The Song of Songs

The use of the Song of Songs is only the final step in Judaism’s depiction of divine love in human terms.

Shofar 521 (photo credit: Marc Israel Sellem)
Shofar 521
(photo credit: Marc Israel Sellem)
Elul came early this year – or perhaps August came late. In any case, this week we entered that important month of the Jewish calendar.
Elul does not figure in the various lists of holy days we find in the Torah, but since it precedes Tishrei, the month of the High Holy Days, over the centuries it became important as the month of preparation for those sacred times.
Therefore, during Elul we sound the shofar, read a special penitential psalm, Psalm 27, and recite slihot, special prayers asking for forgiveness.
Elul becomes, in other words, a time of contemplation, a time to consider what we have done or not done during the past year, a time to improve and to change.
Since we are to stand in judgment at the end of Elul, it would be easy to view that month as a time of fear and trembling, for who is not afraid when appearing before a judge? How much more so when the judge is “the highest judge of all”! Psalm 27 itself begins with the words, “The Lord is my light and my salvation, whom shall I fear? The Lord is the stronghold of my life – of whom shall I be afraid?” This indicates that while at such a time we might well be afraid, yet tells us that having hope in the Lord, there is no reason to fear.
Indeed, the Jewish tradition has tended to play down the aspect of fear and to emphasize instead the positive nature of the opportunity that Elul gives us – to establish a closer relationship to God.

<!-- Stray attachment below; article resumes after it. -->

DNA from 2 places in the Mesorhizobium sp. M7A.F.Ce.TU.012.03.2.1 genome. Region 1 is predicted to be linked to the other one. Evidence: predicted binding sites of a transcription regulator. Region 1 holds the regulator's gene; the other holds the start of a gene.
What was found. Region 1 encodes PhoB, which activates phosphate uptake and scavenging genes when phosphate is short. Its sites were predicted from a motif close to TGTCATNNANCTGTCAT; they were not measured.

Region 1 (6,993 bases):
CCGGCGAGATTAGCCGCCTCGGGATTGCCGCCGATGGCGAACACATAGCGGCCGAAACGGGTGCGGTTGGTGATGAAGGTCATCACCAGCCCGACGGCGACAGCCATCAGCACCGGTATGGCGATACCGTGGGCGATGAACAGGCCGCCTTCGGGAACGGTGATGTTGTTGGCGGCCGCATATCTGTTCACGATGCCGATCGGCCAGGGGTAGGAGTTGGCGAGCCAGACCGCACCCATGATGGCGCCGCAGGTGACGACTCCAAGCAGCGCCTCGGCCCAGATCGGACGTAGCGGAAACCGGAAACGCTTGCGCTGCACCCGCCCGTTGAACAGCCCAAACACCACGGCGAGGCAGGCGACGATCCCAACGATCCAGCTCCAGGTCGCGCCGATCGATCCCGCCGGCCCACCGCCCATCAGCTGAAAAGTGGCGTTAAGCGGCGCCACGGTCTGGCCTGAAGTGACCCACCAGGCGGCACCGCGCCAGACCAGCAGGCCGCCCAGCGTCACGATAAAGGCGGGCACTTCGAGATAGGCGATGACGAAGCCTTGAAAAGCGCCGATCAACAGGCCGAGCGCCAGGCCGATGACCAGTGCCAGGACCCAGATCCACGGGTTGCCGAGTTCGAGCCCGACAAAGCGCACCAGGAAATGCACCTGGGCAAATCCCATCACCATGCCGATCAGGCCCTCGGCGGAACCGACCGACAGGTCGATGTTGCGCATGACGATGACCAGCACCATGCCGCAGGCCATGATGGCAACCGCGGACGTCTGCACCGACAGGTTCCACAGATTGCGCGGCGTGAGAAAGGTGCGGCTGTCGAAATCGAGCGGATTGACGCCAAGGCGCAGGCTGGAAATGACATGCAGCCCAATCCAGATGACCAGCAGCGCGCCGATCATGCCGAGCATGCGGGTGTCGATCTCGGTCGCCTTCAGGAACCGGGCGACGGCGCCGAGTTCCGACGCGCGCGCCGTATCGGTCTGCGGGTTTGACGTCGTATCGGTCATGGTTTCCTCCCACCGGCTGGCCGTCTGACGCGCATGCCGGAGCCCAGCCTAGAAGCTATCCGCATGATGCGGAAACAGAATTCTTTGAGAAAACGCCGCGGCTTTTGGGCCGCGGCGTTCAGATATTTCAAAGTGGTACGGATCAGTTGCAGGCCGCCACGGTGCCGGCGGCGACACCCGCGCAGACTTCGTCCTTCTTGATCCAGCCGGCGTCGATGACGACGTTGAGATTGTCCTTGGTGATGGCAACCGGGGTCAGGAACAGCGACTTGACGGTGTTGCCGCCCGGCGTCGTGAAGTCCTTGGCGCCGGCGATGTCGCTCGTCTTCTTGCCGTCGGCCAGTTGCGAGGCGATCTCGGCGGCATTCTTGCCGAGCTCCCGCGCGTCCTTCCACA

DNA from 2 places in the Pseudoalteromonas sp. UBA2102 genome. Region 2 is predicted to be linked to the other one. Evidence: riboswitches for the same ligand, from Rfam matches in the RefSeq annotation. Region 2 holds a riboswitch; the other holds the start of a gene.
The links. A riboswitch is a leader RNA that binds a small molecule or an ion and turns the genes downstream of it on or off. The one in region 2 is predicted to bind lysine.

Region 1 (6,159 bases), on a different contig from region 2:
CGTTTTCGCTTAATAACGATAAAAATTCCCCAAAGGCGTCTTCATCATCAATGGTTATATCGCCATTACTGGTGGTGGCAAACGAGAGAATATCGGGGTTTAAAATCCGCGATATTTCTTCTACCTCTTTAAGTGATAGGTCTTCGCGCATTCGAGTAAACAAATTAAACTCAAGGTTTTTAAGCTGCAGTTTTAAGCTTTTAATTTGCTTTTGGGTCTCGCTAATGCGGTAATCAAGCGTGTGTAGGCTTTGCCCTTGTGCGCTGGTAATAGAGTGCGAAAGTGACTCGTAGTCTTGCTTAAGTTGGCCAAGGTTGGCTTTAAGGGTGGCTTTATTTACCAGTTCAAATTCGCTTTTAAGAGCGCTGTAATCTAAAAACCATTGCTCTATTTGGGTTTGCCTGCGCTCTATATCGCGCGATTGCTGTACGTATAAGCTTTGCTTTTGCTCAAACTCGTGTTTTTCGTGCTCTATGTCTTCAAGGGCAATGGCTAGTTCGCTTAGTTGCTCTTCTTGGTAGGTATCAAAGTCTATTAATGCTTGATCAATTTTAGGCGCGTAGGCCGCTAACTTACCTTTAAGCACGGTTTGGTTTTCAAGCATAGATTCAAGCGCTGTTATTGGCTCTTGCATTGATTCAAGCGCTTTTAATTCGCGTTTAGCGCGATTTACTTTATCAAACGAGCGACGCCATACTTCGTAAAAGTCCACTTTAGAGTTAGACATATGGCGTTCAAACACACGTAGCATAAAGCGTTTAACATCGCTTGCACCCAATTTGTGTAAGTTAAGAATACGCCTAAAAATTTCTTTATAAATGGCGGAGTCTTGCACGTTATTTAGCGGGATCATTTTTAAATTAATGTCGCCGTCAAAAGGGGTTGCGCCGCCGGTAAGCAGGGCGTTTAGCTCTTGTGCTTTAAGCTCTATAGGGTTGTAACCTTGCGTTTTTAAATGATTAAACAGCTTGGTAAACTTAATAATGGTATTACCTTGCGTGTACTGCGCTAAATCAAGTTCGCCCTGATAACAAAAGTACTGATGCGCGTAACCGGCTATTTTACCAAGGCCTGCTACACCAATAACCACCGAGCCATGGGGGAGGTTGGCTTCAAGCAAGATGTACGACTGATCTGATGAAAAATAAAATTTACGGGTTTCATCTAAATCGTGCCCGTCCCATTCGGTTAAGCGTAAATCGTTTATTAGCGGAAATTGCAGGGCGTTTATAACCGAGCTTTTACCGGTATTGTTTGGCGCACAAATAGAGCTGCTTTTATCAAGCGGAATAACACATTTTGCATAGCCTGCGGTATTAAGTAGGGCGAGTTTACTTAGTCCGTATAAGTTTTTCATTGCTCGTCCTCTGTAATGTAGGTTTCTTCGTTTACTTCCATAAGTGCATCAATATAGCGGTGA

We see this clearly in the fact that tradition has interpreted the name Elul – alef, lamed, vav, lamed – as being the first letters of the verse from the Song of Songs “Ani l’dodi v’dodi li” – I am my beloved’s and my beloved is mine (6:3). Although Song of Songs is clearly love poetry between a young man and a young woman, the sages, led by Rabbi Akiva, applied it to the relationship between Israel and God. God is the dod – the male beloved – and Israel is the female. What Akiva was saying was that there is no better way to understand and represent the relationship between Israel and God than to compare it to the love of man and woman. By making this verse the slogan of the month of Elul, tradition has determined that Elul is the month in which we can most closely come into contact with God, and achieve the love and intimacy that humans achieve when they are in love.
The use of the Song of Songs is only the final step in Judaism’s depiction of divine love in human terms. The Shema – which is as close to a formulated credo as Judaism gets – sets the tone by stating, “You shall love the Lord your God with all your heart, all your soul and with all your might.”
Although there are other verses in which we are commanded to fear or revere God, the sages did not ask us to recite them since they saw these motivations as inferior to love – for they imply obedience only because we fear punishment. Love is a pure motive which asks nothing in return.
The Song of Songs verse is especially meaningful because it implies a relationship of mutuality. Just as we love God, so does God love us. This was made clear in the formulation of the blessings just before the Shema, beginning with, “With abounding love have You loved us, O Lord our God,” and concluding with, “...Who chooses His people Israel with love.”
How fortunate we are to have this entire month to contemplate and develop this mutual relationship with God, and to enter the time of judgment free from fear because of God’s love for us.